Summary: For these reasons, dietary recommendations aimed at restricting egg consumption should not be generalized to include all individuals. We need to acknowledge that diverse healthy populations experience no risk in developing coronary heart disease by increasing their intake of cholesterol but, in contrast, they may have multiple beneficial effects by the inclusion of eggs in their regular diet.

The Journal of Nutritional Biochemistry

Volume 21, Issue 4, April 2010, Pages 261-267
Research article

Eggs distinctly modulate plasma carotenoid and lipoprotein subclasses in adult men following a carbohydrate-restricted diet☆


We previously reported that carbohydrate restriction (CR) (10–15% en) during a weight loss intervention lowered plasma triglycerides (TG) by 45% in male subjects (P<.001). However, those subjects with a higher intake of cholesterol provided by eggs (640 mg additional cholesterol, EGG group) had higher concentrations of high-density lipoprotein (HDL) cholesterol (P<.0001) than the individuals consuming lower amounts (0 mg of additional cholesterol, SUB group). The objectives of the present study were to evaluate whether CR and egg intake (1) modulate circulating carotenoids and (2) affect the concentrations of plasma apolipoproteins (apo), lipoprotein size and subfraction distribution. CR decreased the number of large and medium very low-density lipoprotein cholesterol subclasses (P<.001), while small low-density lipoprotein (LDL) were reduced (P<.001). In agreement with these observations, a decrease in apo B (P<.01) was observed. In addition, CR resulted in a 133% increase in apo C-II and a 65% decrease in apo C-III (P<.0001). Although an increase of the larger LDL subclass was observed for all subjects, the EGG group had a greater increase (P<.05). The EGG group also presented a higher number of large HDL particles (P<.01) compared to the SUB group. Regarding carotenoids, CR resulted in no changes in dietary or plasma α- or β-carotene and β-cryptoxanthin, while there was a significant reduction in both dietary and plasma lycopene (P<.001). In contrast, dietary lutein and zeaxanthin were increased during the intervention (P<.05). However, only those subjects from the EGG group presented higher concentrations of these two carotenoids in plasma, which were correlated with the higher concentrations of large LDL observed in the EGG group. These results indicate that CR favorably alters VLDL metabolism and apolipoprotein concentrations, while the components of the egg yolk favor the formation of larger LDL and HDL leading to an increase in plasma lutein and zeaxanthin.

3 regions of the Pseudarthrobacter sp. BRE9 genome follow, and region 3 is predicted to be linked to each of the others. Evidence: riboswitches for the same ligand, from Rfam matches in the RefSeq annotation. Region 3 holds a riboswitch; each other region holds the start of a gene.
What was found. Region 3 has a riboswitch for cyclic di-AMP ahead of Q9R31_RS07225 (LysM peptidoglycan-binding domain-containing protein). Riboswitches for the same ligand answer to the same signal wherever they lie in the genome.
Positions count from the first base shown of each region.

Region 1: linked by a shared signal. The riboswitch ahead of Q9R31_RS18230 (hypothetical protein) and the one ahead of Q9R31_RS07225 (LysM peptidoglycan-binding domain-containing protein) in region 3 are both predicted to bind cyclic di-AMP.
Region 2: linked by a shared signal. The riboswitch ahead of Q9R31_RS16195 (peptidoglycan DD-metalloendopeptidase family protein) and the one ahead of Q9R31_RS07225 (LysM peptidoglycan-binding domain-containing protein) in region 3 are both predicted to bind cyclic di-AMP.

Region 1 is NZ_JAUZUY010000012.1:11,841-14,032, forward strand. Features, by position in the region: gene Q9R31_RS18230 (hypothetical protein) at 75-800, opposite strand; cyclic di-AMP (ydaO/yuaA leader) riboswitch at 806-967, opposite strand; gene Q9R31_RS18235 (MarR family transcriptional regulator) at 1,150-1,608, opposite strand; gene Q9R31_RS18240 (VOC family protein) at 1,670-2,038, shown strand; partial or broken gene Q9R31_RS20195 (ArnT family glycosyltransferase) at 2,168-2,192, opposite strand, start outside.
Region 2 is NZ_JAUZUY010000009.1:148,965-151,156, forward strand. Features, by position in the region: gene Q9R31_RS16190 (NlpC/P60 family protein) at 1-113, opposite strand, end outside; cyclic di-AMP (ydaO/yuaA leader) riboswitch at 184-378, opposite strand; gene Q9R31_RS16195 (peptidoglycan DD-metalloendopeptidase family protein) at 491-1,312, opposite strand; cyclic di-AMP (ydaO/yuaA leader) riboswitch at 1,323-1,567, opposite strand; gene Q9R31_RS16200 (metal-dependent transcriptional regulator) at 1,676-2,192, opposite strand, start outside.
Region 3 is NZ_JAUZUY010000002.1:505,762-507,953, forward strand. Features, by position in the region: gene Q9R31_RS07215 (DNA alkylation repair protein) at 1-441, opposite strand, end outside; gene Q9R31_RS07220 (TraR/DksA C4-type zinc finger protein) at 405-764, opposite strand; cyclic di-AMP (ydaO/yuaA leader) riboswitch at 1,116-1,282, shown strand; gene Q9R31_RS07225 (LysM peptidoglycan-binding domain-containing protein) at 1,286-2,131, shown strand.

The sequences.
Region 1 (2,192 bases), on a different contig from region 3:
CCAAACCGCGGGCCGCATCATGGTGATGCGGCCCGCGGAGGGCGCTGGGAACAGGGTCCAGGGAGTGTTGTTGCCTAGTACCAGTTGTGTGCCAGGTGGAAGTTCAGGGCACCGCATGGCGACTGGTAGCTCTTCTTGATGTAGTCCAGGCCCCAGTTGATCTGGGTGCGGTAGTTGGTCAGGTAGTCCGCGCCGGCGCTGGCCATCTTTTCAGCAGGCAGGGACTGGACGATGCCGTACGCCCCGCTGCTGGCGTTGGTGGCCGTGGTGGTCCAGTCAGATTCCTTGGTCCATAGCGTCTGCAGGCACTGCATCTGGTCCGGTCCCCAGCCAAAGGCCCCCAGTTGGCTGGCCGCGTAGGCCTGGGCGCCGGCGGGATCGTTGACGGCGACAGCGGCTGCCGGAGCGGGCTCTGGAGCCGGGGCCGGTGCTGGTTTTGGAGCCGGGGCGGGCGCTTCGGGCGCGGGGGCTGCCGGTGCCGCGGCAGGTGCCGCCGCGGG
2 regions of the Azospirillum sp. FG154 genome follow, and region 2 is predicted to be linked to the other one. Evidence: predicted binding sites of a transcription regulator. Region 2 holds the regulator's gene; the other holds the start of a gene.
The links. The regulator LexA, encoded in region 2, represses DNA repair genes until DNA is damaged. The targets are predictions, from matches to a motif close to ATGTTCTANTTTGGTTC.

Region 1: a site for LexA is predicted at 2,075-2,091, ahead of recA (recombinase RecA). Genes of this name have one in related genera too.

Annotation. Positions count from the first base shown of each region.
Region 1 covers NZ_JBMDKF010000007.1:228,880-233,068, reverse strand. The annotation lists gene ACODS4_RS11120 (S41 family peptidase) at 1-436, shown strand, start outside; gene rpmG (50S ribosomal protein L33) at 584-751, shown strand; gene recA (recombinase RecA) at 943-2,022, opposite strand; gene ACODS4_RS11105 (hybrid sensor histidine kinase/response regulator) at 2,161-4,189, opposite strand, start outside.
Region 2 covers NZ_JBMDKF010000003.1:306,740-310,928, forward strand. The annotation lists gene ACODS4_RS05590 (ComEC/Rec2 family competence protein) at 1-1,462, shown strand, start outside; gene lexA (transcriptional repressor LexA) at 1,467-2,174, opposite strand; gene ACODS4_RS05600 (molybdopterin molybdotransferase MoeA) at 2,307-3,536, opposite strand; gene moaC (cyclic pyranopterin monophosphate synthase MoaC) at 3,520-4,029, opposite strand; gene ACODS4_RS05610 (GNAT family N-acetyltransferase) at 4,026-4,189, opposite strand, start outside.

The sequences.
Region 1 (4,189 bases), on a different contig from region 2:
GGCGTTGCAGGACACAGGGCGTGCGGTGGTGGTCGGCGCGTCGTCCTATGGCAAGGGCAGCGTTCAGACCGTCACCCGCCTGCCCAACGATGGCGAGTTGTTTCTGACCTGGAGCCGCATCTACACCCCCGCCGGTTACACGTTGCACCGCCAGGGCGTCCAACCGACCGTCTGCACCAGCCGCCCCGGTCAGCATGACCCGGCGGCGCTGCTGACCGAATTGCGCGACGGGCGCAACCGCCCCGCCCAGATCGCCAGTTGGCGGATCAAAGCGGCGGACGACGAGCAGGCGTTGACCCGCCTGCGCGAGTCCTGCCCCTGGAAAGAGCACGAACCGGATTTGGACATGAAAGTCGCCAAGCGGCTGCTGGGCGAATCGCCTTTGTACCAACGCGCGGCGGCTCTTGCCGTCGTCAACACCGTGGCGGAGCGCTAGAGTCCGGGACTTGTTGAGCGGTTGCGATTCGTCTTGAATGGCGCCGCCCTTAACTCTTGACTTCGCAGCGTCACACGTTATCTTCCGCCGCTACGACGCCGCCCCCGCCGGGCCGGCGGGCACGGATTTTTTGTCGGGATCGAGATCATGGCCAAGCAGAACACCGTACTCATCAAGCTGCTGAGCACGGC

Research (click here)  

Egg consumption and risk of coronary heart disease and stroke: dose-response meta-analysis of prospective cohort studies.

purpose. To assess the associations of plasma lutein and zeaxanthin and other carotenoids with the risk of age-related maculopathy (ARM) and cataract in the population-based Pathologies Oculaires Liées à l’Age (POLA) Study.
methods. Retinal photographs were graded according to the international classification. ARM was defined by the presence of late ARM (neovascular ARM, geographic atrophy) and/or soft indistinct drusen (>125 μm) and/or soft distinct drusen (>125 μm) associated with pigmentary abnormalities. Cataract classification was based on a direct standardized lens examination at the slit lamp, according to Lens Opacities Classification System III. Plasma carotenoids were measured by high-performance liquid chromatography (HPLC), in 899 subjects of the cohort.